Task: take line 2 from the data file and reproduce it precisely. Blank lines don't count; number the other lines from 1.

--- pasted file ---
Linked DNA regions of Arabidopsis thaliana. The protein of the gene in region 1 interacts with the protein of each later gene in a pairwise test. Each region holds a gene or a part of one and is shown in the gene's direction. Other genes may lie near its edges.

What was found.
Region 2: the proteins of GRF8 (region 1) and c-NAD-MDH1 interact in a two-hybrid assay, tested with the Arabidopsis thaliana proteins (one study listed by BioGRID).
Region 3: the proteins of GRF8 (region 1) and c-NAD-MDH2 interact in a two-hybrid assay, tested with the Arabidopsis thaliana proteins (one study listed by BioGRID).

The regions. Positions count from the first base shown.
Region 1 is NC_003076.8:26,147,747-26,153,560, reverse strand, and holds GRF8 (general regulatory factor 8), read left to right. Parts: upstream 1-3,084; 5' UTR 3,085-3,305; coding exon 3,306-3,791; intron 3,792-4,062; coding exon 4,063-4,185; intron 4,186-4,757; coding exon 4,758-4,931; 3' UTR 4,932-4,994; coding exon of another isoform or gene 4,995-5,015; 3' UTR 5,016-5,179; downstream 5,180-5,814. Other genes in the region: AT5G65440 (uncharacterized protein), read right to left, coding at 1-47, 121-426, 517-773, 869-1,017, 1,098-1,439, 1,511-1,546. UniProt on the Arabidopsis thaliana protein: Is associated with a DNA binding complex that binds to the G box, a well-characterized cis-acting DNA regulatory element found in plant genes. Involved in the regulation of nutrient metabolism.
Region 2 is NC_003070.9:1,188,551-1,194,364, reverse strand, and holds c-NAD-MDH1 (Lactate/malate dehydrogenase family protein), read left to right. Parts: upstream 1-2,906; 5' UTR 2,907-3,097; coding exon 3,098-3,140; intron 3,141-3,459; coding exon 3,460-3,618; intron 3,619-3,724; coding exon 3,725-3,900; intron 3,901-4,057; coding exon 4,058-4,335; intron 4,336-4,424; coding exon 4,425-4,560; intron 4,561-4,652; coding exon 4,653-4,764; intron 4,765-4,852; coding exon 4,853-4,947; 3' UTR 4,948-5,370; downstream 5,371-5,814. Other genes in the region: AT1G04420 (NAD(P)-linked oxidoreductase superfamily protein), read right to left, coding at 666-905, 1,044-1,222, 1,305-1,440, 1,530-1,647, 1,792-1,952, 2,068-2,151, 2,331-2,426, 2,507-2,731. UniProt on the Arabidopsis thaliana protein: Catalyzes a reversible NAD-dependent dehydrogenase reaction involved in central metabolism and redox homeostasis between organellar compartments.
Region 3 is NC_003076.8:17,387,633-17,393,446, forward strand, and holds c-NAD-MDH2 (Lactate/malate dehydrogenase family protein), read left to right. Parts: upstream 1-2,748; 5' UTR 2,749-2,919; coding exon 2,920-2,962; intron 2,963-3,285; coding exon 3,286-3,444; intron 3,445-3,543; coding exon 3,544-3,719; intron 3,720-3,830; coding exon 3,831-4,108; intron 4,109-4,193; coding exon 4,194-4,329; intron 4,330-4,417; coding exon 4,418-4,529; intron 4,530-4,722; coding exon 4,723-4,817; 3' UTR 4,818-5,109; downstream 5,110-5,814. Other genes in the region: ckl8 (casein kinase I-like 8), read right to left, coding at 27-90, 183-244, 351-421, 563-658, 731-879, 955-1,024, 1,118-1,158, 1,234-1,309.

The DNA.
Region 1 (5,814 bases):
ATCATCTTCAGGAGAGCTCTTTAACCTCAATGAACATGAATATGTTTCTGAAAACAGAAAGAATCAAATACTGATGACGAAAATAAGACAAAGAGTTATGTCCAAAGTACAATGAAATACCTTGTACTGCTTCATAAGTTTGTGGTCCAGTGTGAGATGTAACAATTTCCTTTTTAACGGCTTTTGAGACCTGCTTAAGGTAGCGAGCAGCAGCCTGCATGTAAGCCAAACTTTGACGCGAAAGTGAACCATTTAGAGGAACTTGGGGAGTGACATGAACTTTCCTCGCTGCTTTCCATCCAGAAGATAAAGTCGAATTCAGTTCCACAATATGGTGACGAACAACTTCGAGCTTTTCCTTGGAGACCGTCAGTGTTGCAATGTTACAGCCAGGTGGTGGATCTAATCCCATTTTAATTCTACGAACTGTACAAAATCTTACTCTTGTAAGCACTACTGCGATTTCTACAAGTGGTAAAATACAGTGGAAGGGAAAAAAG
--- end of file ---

What was found.